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Festival to provide window into future of Jewish music
May 29th, 2008
When you were a child, did you ever come home from Hebrew school or a Jewish day school and sing for your parents prayers that you were taught, only to have them say, “That’s not the melody I learned”?
Come to the Third International Festival of New Jewish Liturgical Music, June 13-16, and you may be hearing new tunes for those prayers that your children or grandchildren will someday bring home to you — or that will resound in your shul in the future.
This festival has been held every two years since 2004. Both of the previous incarnations took place in the Washington, D.C., area.
The 2008 festival will not only be its first presentation in Milwaukee, but its first ever outside the D.C. region, according to officials of the organizations involved — Shalshelet: The Foundation for New Jewish Liturgical Music and the Wisconsin Society for Jewish Learning.
The highlight of all these festivals is a concert of new music for Jewish prayers. In Milwaukee, this will take place on Sunday, June 15, 7:30 p.m., at Cardinal Stritch University.
Joyce Altman will be directing a 24-voice choir comprised of Milwaukee choristers from such groups as the Bel Canto Chorus, the Milwaukee Jewish Community Chorale and the Milwaukee Symphony Orchestra Chorus.
Performers will also include Milwaukeeans flutist Rick Aaron and pianist Geri Stone; Cantor Natasha Hirschhorn of New York, one of the two Shalshelet vice presidents; and Shalshelet president, Hazzan Ramon Tasat (see additional story).
In a telephone interview, Altman expressed enthusiasm for the works scheduled, which themselves are a handful of the 30 compositions chosen from more than 300 submitted to Shalshelet for the festival.
The programmed works will include a “beautiful” new melody for “Shalom Rav” by Irene Steiner, a setting of Psalm 29 by Lance Rhodes, a “cute” “Yismachu” by Mary Feinsinger, and a new melody for the candle blessing for Sabbath or Yom Tov by Cantor Marcel Gindlin “that everybody is going to walk out humming,” Altman said.
Sabbath and workshops
But the concert will be only one of the special events presented to the community by this festival.
For the first time, the festival will include Sabbath activities, to take place Friday and Saturday, June 13 and 14, at 13 Wisconsin synagogues.
WSJL executive director Kathleen R. Jendusa said that synagogues will host some of the musicians participating in the festival, including some of the composers whose works Shalshelet chose.
These musicians will play different roles at those synagogues, depending on the musician’s expertise and the desires of the synagogues’ administrations, she said.
“Some will serve as guest cantors, some will have a piece performed at the services, some will be scholars-in-residence,” she said in a telephone interview.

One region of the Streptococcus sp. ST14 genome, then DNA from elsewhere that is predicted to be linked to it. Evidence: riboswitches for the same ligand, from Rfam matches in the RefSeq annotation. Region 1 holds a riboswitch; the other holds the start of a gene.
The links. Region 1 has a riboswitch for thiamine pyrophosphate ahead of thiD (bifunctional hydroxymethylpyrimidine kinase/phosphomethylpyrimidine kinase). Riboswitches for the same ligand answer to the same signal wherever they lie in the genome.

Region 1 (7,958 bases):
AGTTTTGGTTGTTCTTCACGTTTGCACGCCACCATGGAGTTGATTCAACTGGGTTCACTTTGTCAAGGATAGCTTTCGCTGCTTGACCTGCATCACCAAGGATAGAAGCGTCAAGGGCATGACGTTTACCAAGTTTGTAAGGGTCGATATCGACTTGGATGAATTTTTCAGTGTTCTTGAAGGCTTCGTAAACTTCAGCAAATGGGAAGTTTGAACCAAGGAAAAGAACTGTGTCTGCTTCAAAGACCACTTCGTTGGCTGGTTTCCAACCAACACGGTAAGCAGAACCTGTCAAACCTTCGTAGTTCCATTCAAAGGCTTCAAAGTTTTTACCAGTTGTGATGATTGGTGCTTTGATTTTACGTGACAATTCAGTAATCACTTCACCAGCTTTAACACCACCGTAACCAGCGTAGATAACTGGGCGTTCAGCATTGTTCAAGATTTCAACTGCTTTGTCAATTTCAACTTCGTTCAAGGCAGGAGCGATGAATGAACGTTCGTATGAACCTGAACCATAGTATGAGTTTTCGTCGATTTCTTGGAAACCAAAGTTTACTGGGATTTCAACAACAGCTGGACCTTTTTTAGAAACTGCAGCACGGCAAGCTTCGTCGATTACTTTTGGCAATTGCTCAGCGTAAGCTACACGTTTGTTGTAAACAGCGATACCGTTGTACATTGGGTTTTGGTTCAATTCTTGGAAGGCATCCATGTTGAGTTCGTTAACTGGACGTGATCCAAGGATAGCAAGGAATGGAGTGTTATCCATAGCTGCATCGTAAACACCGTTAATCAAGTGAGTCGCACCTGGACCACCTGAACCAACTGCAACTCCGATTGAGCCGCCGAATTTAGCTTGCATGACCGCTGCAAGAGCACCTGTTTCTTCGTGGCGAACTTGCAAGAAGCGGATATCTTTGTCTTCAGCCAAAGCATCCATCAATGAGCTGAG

The participating synagogues are: Beth Hillel Temple in Kenosha and Congregation Beth Israel Sinai in Racine; Milwaukee shuls Anshe Sfard Kehillat Torah, Congregations Beth Israel, Emanu-El B’ne Jeshurun, Shalom, and Sinai, Lake Park Synagogue, and Temple Menorah; Beth El Ner Tamid Synagogue and Congregation Shir Hadash in Mequon; Congregation Emanu-El of Waukesha; and Anshe Poale Zedek Synagogue in Manitowoc.
After the Sabbath concludes Saturday night, the festival will hold a reception at the Radisson Milwaukee Northshore Hotel, 7065 N. Port Washington Rd., at 10 p.m.
Finally, during the daytime on Sunday and Monday, the festival will be offering workshops at Cardinal Stritch University.
Andrew Muchin of the WSJL staff and director of the Wisconsin Small Jewish Communities History Project said in a telephone interview that the workshop topics will include sessions with some of the composers and discussions of Jewish sacred texts, singing techniques, music sight reading and other subjects.
Admission to the concert and workshops is $25 in advance, $35 at the door. Tickets for the June 15 concert alone are $20 in advance, $25 at the door; and admission to the Sunday and Monday workshops alone is $10 at the door.
The festival is being organized by Shalshelet leaders, WSJL staff members, and local volunteers Joyce Altman, David Blumberg, Sherry Blumberg, Enid Bootzin, Marge Eiseman, Barbara and Don Goldberg, Joshua Richman and WSJL President Gwen Rivkin.
The festival is being supported in part by a grant from the Wisconsin Arts Board with funds from the State of Wisconsin; and a grant from the Helen Bader Foundation, Inc. For more information, call WSJL at 414-963-4135 or visit www.wsjl.org